Last year was a busy year for astronomers. Not only were there two total lunar eclipses but there was a surprise meteor outburst and plenty of planetary sightings. However, 2023 is poised to offer astronomers even more surprises. The following is a quick synopsis of the top sky-watching events of 2023. Make sure to grab your telescope and shades because this will be a big year.
Astronomy in 2023: The Basics
Just like any other year, most things within the galaxy are out of our control. This means that while we know a few things to look for, such as moon phases and eclipses, there will be surprising events, such as meteor showers and solar cycles, that cannot be predicted. Some people would say we are due for supernovae, given one hasn't truly been seen since 1604, but there is always hope!
That said, we are inching closer to the peak of the 11-year solar cycle, so the brightest star in our galaxy (the sun) is due to offer earth astronomers some solar flares, sunspots, and aurora throughout the year.
Kicking Off with a Planetary Spectacle
Those who enjoy planetary sightings will be overjoyed to hear that 2023 will start with a unique look at five planets in a row. While a telescope will certainly offer deeper planetary views, all five will be visible to the naked eye at dusk. However, Mercury will disappear on January 5th, and then as the month progresses, the planets will slowly drop out of sight.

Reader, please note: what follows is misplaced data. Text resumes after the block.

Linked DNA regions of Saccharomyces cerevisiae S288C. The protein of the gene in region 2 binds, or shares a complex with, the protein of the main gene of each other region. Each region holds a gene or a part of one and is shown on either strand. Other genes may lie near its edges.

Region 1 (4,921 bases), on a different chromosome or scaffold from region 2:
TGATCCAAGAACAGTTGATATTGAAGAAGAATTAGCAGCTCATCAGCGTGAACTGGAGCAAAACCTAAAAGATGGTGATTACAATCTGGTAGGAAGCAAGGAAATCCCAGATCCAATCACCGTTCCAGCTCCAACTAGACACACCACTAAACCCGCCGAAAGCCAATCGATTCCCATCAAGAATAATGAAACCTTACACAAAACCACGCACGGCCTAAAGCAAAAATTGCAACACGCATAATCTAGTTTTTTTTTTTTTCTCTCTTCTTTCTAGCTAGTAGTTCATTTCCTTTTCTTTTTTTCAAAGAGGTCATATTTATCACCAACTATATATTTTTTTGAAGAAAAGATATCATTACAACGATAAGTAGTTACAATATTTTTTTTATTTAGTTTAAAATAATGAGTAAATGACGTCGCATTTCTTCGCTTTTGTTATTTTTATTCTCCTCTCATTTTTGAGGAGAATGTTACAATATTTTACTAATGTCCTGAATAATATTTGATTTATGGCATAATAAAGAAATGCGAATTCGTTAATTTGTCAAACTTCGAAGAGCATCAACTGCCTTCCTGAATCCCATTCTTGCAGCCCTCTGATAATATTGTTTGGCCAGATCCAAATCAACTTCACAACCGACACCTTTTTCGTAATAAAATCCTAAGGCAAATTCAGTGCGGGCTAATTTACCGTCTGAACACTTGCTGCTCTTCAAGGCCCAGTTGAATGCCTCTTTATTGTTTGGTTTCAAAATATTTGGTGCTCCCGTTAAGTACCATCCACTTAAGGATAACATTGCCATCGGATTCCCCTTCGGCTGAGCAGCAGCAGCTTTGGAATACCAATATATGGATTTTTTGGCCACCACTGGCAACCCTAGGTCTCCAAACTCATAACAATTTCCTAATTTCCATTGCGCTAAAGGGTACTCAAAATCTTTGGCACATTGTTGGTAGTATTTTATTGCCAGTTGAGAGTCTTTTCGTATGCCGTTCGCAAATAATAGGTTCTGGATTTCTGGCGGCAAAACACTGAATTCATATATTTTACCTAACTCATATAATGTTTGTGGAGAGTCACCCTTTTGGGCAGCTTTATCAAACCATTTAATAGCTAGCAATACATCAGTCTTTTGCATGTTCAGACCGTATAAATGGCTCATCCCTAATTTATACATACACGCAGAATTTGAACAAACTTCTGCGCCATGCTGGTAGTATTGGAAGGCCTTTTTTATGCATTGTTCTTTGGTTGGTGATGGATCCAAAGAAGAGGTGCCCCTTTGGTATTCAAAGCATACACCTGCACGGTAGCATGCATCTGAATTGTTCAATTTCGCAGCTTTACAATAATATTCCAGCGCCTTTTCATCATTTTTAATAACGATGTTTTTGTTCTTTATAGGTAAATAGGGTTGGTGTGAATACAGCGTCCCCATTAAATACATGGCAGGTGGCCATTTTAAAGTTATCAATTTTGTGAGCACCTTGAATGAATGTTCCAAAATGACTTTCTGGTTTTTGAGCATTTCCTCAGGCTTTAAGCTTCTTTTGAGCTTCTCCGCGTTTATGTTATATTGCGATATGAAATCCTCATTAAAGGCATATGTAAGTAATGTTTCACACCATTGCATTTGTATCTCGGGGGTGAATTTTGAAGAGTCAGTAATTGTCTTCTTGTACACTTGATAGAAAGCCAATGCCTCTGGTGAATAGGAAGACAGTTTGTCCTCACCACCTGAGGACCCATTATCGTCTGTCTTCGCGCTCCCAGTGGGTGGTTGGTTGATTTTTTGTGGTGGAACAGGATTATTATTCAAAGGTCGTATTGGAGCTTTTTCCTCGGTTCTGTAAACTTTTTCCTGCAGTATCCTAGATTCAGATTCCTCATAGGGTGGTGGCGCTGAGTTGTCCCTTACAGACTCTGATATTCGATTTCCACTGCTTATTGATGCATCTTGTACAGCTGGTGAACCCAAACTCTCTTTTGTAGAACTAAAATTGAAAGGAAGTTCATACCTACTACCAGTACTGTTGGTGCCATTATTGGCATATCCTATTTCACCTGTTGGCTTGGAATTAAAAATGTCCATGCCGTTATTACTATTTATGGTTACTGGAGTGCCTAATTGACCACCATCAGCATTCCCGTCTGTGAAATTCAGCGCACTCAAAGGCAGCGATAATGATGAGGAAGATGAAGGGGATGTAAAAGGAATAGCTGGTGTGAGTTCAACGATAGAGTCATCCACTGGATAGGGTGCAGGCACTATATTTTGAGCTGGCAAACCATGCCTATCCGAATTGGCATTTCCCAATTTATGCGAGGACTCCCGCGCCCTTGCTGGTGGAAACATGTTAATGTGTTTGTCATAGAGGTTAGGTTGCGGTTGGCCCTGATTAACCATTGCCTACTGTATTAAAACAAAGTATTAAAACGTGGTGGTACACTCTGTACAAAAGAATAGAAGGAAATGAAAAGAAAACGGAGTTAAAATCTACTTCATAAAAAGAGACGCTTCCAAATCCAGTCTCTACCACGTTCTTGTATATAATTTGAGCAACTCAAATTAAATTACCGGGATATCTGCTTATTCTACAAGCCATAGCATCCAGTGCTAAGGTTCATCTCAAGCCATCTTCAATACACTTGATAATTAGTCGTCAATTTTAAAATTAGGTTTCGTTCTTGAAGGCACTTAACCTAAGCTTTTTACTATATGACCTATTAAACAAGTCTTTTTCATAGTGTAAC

March Messier Marathon
Named after the famous astronomer Charles Messier, a Messier Marathon is when various galactic anomalies all come into view, including objects as simple as comets and as awe-inspiring as diffuse nebulae, globular clusters, and galaxies. This year the Messier Marathon phenomenon is likely to appear on the weekend of March 18th and the weekend of March 25th. The best views will likely fall on the 18th, but enough galactic sights should still be visible the second weekend to make it worth grabbing a telescope and inspecting the night sky.
One of the most awe-inspiring and recognizable sky-watching events every year is solar and/or lunar eclipses. In 2023 there should be two solar eclipses and two lunar eclipses, which offer everyone the chance to see at least one. The best shot for Americans to see a solar eclipse will be on October 14th, but unfortunately, it is only viewable for those in the southwest. Other locations may be able to catch a glimpse depending on many factors, so make sure to pay attention to local weather and astronomical predictions as the date gets closer.
Lunar eclipses will occur on May 5th and October 28th but will only be viewable for those in Australia/East Asia and Africa/Asia/Europe, respectively.
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